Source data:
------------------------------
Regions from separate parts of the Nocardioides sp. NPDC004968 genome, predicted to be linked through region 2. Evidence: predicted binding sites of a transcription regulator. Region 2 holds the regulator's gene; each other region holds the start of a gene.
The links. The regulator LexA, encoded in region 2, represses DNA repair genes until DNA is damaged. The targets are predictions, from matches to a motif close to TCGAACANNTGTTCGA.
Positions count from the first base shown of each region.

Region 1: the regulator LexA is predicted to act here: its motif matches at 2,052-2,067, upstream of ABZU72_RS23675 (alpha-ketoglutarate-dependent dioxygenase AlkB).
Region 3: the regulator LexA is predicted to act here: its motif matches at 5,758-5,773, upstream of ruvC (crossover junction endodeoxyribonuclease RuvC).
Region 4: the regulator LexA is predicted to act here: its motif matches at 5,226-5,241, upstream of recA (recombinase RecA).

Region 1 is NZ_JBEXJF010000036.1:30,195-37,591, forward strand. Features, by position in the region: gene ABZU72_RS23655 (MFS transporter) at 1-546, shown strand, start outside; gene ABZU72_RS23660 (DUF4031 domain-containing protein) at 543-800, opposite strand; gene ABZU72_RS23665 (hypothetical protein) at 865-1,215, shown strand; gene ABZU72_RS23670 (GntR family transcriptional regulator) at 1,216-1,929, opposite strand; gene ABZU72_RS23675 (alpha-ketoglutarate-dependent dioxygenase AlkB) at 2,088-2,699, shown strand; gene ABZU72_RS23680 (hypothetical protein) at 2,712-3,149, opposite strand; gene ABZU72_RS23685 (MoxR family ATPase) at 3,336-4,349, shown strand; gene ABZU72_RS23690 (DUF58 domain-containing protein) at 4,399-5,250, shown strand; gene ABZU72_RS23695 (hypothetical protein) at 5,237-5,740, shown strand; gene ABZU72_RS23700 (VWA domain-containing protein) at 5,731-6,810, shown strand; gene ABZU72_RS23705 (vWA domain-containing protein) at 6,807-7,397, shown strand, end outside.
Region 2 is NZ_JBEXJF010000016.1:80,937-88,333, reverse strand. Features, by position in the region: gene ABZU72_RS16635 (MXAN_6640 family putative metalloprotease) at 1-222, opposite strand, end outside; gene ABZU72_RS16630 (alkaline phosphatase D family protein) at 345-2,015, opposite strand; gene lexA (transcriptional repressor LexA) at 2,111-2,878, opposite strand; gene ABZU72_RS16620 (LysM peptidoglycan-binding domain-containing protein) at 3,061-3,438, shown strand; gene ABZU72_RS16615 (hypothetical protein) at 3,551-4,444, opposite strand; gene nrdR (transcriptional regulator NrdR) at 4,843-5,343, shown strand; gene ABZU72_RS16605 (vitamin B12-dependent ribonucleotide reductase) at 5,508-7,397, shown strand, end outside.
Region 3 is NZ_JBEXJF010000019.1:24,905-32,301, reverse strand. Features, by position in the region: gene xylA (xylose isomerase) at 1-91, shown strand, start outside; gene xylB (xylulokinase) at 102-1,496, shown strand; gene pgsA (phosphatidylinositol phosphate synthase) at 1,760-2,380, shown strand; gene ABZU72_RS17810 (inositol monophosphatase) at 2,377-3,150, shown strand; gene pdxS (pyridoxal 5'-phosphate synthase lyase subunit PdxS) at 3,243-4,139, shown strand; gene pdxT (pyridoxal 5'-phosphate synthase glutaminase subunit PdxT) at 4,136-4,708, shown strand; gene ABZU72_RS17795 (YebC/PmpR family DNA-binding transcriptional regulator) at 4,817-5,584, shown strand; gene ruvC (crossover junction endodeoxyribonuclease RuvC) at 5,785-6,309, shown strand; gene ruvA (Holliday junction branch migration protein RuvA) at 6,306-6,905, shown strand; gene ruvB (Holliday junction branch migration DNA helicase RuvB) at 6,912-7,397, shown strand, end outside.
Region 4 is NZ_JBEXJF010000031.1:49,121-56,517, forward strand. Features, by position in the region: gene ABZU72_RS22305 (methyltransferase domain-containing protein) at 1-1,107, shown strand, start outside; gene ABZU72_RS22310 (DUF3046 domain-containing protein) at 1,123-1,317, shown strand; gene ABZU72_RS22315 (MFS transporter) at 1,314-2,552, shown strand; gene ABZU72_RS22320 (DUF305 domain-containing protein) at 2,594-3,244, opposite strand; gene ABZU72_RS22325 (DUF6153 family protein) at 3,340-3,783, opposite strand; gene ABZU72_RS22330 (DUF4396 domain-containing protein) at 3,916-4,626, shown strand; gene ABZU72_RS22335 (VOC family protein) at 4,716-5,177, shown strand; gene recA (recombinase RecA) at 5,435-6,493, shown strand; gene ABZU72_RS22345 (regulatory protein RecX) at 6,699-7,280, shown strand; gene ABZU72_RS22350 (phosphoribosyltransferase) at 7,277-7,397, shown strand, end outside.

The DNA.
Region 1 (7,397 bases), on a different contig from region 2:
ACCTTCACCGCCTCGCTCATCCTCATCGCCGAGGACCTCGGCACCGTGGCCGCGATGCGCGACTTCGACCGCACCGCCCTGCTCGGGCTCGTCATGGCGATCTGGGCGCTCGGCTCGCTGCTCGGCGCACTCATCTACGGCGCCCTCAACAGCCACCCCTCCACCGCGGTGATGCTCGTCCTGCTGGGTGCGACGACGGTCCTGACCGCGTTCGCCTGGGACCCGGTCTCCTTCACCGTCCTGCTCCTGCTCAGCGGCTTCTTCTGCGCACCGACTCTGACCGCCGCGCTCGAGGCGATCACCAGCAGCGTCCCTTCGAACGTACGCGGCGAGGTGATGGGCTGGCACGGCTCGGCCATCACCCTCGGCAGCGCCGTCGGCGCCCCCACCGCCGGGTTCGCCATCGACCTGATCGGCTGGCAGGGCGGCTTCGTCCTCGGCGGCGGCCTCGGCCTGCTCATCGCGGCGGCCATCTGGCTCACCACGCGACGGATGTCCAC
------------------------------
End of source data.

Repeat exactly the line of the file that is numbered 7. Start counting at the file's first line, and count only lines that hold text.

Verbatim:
Region 1 is NZ_JBEXJF010000036.1:30,195-37,591, forward strand. Features, by position in the region: gene ABZU72_RS23655 (MFS transporter) at 1-546, shown strand, start outside; gene ABZU72_RS23660 (DUF4031 domain-containing protein) at 543-800, opposite strand; gene ABZU72_RS23665 (hypothetical protein) at 865-1,215, shown strand; gene ABZU72_RS23670 (GntR family transcriptional regulator) at 1,216-1,929, opposite strand; gene ABZU72_RS23675 (alpha-ketoglutarate-dependent dioxygenase AlkB) at 2,088-2,699, shown strand; gene ABZU72_RS23680 (hypothetical protein) at 2,712-3,149, opposite strand; gene ABZU72_RS23685 (MoxR family ATPase) at 3,336-4,349, shown strand; gene ABZU72_RS23690 (DUF58 domain-containing protein) at 4,399-5,250, shown strand; gene ABZU72_RS23695 (hypothetical protein) at 5,237-5,740, shown strand; gene ABZU72_RS23700 (VWA domain-containing protein) at 5,731-6,810, shown strand; gene ABZU72_RS23705 (vWA domain-containing protein) at 6,807-7,397, shown strand, end outside.